There is little doubt that I would not have the success I have had without a fortuitous meeting in 1975 with rock entrepreneur Herbie Herbert.
At that time, I was friends with the late Doug Rauch. Doug was Santana’s bass player, and I occasionally helped him with photography. He invited me as his guest on New Year’s Eve at Winterland. I was awestruck. I was a young guy from Cleveland (only 22!), and I’d never dreamed that I might be on a guest list at Winterland. I went up to the Will Call window and said my name (with a small part of me expecting that it wouldn’t be on the list). The concert was Journey’s very first show, opening for Malo, Sapo, and Santana. I’d brought along my Hasselblad with some borrowed lenses to shoot Santana for Doug. When Journey came out, my friend Rick and I noticed that two of the members were Neal Schon and Gregg Rolie from Santana. So I thought, “What the hell, I’ll take a few shots.” That decision changed my life!
I took a shot of Neal that was stunning! The following week, Doug dropped by the lab where I worked and I showed him my shots. He took one look at the Neal Schon shot and immediately proceeded to drag me to meet Herbie Herbert, the band’s manager. Herbie looked at the pic and called out to Neal. They ordered a bunch of 11″x14″ prints, and I was now in heaven. Herbie must have seen some glimmer of talent that day and asked if I wanted to shoot their upcoming shows. I was their photographer for the years that followed, even doing a small Midwest tour. I remember shooting them at Great American Music Hall when my hair caught on fire! This relationship with Herbie has been very special to me. He and Journey stalwarts John and Jackie Villaneuva introduced me to the Columbia Records people, which opened more doors, and my photography career really took off.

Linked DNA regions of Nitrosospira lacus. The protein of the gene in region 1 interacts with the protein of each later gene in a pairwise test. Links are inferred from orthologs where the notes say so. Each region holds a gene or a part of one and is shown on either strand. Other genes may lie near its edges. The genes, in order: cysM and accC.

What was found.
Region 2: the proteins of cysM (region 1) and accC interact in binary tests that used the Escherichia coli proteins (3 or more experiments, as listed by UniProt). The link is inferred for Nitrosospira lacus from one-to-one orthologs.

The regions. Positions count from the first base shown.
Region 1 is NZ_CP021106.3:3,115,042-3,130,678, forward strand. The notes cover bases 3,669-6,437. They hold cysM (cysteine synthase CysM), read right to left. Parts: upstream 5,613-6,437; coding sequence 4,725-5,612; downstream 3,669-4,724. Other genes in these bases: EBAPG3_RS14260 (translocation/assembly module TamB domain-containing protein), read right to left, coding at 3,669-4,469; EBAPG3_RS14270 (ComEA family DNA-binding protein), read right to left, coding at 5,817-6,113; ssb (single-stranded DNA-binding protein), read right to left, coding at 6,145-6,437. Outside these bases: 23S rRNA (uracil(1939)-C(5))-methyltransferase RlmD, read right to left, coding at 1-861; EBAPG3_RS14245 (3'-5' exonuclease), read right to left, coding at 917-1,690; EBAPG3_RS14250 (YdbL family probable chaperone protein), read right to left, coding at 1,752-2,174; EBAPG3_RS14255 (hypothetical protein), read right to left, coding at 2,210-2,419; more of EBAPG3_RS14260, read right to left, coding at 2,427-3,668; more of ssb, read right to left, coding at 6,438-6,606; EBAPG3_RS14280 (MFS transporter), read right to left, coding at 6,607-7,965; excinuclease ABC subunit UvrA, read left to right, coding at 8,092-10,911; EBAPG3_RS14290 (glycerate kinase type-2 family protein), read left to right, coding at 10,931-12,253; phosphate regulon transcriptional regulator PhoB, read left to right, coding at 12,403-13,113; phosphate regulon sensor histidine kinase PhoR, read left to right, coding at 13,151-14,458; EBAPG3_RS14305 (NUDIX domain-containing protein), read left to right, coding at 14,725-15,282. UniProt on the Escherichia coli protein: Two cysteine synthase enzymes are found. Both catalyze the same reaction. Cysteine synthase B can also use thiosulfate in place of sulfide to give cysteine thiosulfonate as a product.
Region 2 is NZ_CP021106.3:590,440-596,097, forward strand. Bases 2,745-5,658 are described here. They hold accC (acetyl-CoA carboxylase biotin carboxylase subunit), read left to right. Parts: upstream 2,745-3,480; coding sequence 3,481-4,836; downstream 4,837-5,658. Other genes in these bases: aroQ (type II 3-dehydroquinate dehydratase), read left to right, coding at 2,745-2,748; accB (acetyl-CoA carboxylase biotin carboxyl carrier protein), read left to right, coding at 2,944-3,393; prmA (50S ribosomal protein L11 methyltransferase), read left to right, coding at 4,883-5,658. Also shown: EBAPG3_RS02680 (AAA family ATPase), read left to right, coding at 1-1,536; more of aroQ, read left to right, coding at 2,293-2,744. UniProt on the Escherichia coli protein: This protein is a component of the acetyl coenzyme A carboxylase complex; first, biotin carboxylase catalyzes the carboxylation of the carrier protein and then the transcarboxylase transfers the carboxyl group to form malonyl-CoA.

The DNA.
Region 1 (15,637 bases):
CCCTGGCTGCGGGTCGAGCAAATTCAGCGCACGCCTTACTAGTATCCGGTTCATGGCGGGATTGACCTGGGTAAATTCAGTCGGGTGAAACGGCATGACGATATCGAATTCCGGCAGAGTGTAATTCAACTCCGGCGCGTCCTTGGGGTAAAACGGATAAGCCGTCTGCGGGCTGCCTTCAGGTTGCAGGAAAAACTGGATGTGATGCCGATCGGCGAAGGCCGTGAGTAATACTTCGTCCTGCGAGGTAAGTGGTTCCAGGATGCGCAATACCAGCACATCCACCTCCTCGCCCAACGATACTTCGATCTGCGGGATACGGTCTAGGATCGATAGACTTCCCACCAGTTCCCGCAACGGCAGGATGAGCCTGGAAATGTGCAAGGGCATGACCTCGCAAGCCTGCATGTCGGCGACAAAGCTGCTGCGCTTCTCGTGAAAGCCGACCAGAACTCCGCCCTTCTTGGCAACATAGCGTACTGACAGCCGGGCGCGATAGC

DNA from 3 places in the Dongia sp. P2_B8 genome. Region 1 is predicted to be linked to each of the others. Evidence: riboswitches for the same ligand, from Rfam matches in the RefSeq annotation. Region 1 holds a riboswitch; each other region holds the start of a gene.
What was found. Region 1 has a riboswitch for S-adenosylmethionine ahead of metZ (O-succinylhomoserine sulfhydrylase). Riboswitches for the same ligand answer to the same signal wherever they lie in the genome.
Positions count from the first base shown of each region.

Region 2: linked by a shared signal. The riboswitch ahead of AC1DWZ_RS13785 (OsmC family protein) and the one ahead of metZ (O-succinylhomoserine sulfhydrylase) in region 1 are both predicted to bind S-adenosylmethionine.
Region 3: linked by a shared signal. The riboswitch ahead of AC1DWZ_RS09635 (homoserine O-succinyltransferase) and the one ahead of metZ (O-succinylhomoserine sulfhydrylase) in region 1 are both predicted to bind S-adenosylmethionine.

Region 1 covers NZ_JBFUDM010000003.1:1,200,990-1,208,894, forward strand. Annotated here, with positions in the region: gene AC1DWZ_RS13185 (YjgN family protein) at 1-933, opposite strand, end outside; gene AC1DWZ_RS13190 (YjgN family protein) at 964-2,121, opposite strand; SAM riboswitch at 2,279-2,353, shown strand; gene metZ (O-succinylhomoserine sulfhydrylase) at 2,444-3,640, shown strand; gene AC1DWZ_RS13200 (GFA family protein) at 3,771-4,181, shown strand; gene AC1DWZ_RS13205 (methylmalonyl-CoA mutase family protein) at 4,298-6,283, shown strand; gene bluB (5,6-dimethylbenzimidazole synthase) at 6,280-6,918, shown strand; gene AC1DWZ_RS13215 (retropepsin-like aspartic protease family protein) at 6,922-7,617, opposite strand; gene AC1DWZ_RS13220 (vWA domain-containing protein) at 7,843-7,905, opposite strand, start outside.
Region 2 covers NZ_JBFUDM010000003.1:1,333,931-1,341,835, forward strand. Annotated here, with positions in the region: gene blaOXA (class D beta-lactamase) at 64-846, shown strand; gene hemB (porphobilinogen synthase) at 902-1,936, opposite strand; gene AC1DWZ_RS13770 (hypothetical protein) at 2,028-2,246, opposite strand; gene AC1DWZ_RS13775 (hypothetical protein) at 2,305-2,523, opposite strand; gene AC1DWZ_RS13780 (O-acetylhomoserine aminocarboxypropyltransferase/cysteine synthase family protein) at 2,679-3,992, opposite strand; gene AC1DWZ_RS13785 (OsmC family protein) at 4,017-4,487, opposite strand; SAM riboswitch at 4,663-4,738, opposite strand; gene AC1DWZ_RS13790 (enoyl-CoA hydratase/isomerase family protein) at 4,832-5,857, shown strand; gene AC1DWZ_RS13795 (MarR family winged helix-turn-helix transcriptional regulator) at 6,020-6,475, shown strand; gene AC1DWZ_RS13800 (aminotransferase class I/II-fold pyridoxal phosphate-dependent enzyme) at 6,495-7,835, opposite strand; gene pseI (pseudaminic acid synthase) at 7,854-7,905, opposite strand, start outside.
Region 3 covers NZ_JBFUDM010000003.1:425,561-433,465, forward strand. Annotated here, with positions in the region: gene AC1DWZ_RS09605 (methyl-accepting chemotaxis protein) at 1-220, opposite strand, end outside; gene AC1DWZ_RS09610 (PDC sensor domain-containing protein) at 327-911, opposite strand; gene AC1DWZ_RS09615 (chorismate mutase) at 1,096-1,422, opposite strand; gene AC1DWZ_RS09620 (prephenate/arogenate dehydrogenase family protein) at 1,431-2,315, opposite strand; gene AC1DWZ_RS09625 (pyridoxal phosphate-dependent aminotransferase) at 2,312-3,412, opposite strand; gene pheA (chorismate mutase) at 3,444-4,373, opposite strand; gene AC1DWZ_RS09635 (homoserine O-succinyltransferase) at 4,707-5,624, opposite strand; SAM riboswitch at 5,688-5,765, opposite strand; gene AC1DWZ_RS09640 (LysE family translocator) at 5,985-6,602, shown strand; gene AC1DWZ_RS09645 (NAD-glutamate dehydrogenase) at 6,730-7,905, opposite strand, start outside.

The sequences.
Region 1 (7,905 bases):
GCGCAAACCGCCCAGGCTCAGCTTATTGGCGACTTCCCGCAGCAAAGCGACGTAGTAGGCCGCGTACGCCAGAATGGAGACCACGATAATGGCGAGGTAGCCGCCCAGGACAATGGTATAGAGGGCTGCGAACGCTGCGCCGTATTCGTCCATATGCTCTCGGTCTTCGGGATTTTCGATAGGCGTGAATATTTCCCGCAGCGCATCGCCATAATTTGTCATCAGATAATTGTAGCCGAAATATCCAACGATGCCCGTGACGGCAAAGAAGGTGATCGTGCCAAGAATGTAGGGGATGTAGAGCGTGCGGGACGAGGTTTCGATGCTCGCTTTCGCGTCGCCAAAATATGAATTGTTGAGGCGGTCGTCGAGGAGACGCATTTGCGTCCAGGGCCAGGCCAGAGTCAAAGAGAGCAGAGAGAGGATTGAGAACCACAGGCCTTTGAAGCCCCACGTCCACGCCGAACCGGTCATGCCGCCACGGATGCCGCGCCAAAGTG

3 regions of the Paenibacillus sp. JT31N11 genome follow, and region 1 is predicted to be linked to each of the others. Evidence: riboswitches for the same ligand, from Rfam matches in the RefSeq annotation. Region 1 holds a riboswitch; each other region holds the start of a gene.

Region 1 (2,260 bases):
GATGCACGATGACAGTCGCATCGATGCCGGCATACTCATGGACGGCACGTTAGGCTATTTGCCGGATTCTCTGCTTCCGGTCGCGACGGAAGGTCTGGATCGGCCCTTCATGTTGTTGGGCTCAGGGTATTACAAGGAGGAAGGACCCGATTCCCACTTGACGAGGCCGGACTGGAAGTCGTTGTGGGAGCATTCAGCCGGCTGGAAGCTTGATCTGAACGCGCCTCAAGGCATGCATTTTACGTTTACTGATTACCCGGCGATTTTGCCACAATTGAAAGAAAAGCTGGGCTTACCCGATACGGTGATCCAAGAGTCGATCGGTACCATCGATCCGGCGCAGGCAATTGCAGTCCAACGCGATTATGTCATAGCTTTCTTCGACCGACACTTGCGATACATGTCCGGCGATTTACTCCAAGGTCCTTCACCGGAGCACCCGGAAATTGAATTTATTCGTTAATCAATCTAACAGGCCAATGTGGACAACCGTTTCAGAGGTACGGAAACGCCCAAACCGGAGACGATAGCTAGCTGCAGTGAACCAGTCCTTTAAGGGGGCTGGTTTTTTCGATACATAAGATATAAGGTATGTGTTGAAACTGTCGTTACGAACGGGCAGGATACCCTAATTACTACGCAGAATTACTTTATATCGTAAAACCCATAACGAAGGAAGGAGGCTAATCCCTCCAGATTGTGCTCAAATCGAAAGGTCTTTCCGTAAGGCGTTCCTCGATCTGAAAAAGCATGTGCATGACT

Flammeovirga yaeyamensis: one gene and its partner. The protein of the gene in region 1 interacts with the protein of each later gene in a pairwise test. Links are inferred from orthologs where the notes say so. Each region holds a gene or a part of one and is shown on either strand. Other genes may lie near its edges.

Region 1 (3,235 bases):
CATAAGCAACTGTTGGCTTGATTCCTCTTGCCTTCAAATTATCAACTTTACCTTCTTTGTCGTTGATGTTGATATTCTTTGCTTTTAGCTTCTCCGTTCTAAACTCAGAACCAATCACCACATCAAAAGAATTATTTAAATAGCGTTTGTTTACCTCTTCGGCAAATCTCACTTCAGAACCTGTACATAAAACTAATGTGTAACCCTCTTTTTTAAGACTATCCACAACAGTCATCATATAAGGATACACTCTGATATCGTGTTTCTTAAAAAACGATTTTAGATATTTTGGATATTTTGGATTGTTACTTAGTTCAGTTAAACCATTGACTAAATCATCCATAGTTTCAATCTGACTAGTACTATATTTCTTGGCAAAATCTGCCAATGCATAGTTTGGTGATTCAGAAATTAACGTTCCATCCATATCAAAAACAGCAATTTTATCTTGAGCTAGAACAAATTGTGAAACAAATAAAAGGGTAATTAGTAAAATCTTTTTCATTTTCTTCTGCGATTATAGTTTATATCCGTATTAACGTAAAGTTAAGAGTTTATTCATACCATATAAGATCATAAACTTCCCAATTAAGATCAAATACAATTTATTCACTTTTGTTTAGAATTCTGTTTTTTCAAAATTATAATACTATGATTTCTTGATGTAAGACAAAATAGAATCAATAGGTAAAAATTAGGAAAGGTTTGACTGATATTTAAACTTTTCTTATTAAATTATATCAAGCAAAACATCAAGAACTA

In my opinion, Herbie Herbert was Journey’s Brian Epstein. His tireless Tazmanian Devil approach and intuitive eye–adding Aynsley Dunbar, Steve Perry, and Jonathan Cain over the years–created the monster success that Journey still enjoys. Herbie’s behind-the-scenes work with so many San Francisco institutions is legendary. The Bammies were a labor of love for him and BAM publisher Dennis Erokan, and through their hard work, it became one of the coolest events of the year, bringing the greatest musicians together to perform and hang. Boy, do I miss The Bammies.
These memories were triggered by something that happened last week: Herbie came out of retirement and brought this phenomenal band, Zen Road Pilots, to my studio. More on them later.
So anyway….if I ever do my photography book, one of the only people I will dedicate it to besides my family will be Herbie Herbert.
Pat Johnson Studios
140 South Park
San Francisco, CA 94107